Interested in checking out the top tourist attractions in San Francisco, but entry prices got you beat? Want to ride the cable cars all day without mortgaging your house? While visiting San Francisco recently I discovered a wonderful thing called CityPASS. This is a booklet that lets you visit some of the cities major attractions for a heavy discount. CityPASS is available in a few major cities In USA so worth checking out if you’re traveling. The San Francisco CityPASS is so worth the value I received from it that I needed to tell everyone about it.
San Francisco CityPASS
The San Francisco CityPASS is packed full of value, costing just $89 for adults and $69 for children. The San Francisco CityPASS includes:
- 3-Day Cable Car and Muni Bus Passport
- California Academy of Sciences
- Blue & Gold Fleet Bay Cruise Adventure
- Aquarium of the Bay
- Exploratorium OR San Francisco Museum of Modern Art
The San Francisco CityPASS package is a 44% discount on the price of individual entrance to each of the attractions. However I was still on the fence. Then I found out that I could exchange the Bay Cruise Adventure and switch to an Alcatraz tour! While I would have loved a cruise around the bay the chance to walk through the walls of the infamous Alcatraz was much more attractive to me. In addition, I’d had Vertigo earlier in 2018. As a result I wasn’t thrilled at the thought of spending over an hour on a boat. A short 10 minute boat ride to Alcatraz I could handle.
Upgrading to Alcatraz
The San Francisco CityPASS upgrade to the Alcatraz tour is a little tricky in that it’s in small print on the CityPASS site. Basically it involved buying the CityPASS from the Alcatraz Cruises website and booking your tour time for Alcatraz and doing that attraction before the others. I called them Tuesday night and booked onto the Wednesday morning tour. The process was really easy. I headed down to Pier 33 the next morning and picked up my CityPass booklet, and exchanged my Cruise ticket for Alcatraz tour and hopped on the boat to the island. The skies were grey. It was cloudy and windy.
I should preface this with the disclosure that I love the macabre and slightly dark and twisted. So visiting Alcatraz was a no brainer. I am the kind of person that would have LOVED to visit at night (they do have night tours but they are not included in the San Francisco CityPASS). As soon as you step off the boat onto the island you feel the isolation. The view of the bay, the pier, the Golden Gate bridge and you know the prisoners never saw this view. The few that earned jobs were able to leave the cell block and walk to the workshop and glimpse life on the mainland. I’m not sure which was worse. Knowing the World is outside but not being able to see it. Or seeing it and not being able to get there.
New inmate on The Rock.
The tour can be self guided or there is an audio tour at no extra cost. I chose to walk around a little first checking out the workshop, gardens and courtyard. It was crazy to see that the remains of houses on the island where the guards and their families lived. In fact there used to be around 300 civilians, including women and children, living at Alcatraz. There also used to be a convenience store and bowling alley for the staff and their families.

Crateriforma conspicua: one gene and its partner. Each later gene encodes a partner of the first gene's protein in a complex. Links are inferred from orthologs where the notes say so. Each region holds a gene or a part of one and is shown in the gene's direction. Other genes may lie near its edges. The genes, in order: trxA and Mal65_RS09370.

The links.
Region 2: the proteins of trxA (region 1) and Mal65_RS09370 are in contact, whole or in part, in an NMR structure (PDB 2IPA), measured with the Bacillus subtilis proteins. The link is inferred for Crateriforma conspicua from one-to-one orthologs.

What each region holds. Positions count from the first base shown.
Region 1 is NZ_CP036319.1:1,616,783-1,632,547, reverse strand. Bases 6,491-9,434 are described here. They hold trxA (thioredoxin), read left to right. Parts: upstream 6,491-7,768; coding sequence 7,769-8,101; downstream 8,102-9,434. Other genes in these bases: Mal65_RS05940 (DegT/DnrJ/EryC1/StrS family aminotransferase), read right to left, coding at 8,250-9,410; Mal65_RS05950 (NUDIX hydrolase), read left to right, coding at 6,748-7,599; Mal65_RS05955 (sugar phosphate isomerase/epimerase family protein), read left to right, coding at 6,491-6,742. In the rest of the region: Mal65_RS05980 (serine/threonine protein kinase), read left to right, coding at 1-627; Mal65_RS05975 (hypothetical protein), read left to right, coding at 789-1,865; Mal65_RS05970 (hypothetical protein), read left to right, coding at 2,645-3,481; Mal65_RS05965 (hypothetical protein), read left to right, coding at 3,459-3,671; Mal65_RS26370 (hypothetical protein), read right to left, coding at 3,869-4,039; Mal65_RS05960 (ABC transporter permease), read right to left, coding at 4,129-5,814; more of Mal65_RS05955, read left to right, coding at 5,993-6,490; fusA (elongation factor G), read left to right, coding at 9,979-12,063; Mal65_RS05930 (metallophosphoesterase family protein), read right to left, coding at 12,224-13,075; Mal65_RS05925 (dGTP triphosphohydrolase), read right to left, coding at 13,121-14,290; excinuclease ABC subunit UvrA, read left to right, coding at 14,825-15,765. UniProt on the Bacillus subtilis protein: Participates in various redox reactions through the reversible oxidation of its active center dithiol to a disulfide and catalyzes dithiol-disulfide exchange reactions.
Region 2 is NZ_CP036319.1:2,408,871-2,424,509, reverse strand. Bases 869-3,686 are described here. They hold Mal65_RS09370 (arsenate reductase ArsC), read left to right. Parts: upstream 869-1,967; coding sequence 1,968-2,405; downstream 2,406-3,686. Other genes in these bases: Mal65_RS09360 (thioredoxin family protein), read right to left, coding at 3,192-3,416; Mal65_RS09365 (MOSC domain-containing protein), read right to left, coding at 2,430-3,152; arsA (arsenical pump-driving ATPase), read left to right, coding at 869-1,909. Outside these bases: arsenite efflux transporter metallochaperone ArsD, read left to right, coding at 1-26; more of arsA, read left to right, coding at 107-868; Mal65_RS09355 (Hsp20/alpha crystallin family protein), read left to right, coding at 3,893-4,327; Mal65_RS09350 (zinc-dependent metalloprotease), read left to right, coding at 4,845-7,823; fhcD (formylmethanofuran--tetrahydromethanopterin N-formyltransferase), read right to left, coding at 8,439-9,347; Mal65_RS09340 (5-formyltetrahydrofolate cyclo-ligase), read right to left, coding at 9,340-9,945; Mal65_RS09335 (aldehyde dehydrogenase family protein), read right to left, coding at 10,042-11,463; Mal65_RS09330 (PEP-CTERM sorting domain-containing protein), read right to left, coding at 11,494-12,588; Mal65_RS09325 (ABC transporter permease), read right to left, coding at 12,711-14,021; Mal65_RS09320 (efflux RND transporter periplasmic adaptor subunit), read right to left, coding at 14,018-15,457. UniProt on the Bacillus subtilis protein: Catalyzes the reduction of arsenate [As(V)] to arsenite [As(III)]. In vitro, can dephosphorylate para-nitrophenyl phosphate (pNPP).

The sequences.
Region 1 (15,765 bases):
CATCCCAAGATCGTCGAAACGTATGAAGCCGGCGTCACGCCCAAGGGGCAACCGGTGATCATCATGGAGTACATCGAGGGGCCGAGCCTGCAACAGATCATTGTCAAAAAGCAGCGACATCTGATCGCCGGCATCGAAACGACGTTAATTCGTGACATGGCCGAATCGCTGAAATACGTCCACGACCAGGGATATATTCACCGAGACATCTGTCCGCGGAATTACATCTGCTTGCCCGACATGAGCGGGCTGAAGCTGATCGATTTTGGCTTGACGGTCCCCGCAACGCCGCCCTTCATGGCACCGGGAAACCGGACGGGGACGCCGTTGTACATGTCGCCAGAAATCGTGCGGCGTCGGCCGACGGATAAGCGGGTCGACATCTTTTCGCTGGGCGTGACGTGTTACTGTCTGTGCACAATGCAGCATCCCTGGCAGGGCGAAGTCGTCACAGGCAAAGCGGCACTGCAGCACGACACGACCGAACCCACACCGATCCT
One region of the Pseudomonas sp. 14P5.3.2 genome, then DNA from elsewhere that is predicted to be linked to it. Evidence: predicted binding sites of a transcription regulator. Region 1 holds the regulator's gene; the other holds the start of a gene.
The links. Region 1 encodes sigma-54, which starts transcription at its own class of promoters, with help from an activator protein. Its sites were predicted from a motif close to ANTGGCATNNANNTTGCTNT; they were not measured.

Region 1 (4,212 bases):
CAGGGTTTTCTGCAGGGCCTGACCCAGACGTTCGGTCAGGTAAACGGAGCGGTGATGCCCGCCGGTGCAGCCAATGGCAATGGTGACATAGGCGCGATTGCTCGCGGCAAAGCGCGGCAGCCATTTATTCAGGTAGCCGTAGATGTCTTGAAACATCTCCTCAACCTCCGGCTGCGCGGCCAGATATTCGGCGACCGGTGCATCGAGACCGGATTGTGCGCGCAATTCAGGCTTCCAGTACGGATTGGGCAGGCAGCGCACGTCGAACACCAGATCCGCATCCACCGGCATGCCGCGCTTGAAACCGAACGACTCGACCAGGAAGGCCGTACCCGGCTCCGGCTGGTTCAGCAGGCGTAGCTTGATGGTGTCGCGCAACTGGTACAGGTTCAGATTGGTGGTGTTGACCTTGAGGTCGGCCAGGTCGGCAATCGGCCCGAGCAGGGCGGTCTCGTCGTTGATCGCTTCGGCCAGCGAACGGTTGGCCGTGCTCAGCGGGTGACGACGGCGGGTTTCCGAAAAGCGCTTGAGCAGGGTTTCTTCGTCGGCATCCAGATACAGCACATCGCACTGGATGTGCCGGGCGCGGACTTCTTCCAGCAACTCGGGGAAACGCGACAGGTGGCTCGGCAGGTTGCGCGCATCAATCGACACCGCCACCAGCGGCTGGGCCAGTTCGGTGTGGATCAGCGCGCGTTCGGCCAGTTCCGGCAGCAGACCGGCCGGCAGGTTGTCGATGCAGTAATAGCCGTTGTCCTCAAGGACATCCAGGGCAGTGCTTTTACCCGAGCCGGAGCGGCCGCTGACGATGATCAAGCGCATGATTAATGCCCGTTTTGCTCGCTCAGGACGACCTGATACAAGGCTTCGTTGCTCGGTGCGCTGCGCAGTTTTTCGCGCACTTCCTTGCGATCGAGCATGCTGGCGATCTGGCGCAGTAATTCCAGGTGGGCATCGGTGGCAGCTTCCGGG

The tour starts you out in new prisoner intake, in the lower level shower room and supply area. New inmates arriving at Alcatraz would first be showered, given meagre cell supplies before heading up the stairwell to the main cell block.
The Cell Block
The tour guides you through the main prison building taking you around all 4 cell blocks, the courtyard, library, officer areas, and dining room.
If you were claustrophobic this would not be a great place to visit as the cells are small just 5 feet wide, 9 feet long and 7 feet high. Each cell had a toilet, small sink, and a bed. Only being allowed out for meals, inmates would be confined to their cell all day. In addition to mealtime inmates could earn time outside in the exercise yard, or working duties. Most noteworthy though is that unless you earned that right 95% of your day would be in the cells.
There are 336 cells in total. D block has 36 isolation cells and 6 solitary confinement cells. A few of the cells were decorated, but most are derelict. There are some you can walk in and get a feel of life in a 5×9 cell, including the solitary confinement cells! These are often called “the hole”, same size to the regular cell they differ in that they are completely blacked out, because instead of bars there is a solid door.
The whole place has an eerie feel to it. It feel miserable, and yet oddly calming. I’m sure it’s completely spooky at night! In all it was an amazing place to visit and highly recommend it. If you’re getting the San Francisco CityPass it’s definitely worth the upgrade. It costs the same, but you get much more of an experience.
Would you have picked the Bay Cruise or Alcatraz Tour?
Have you heard of CityPASS before?
Do you think you’d like being in such a small space for 23 hours a day?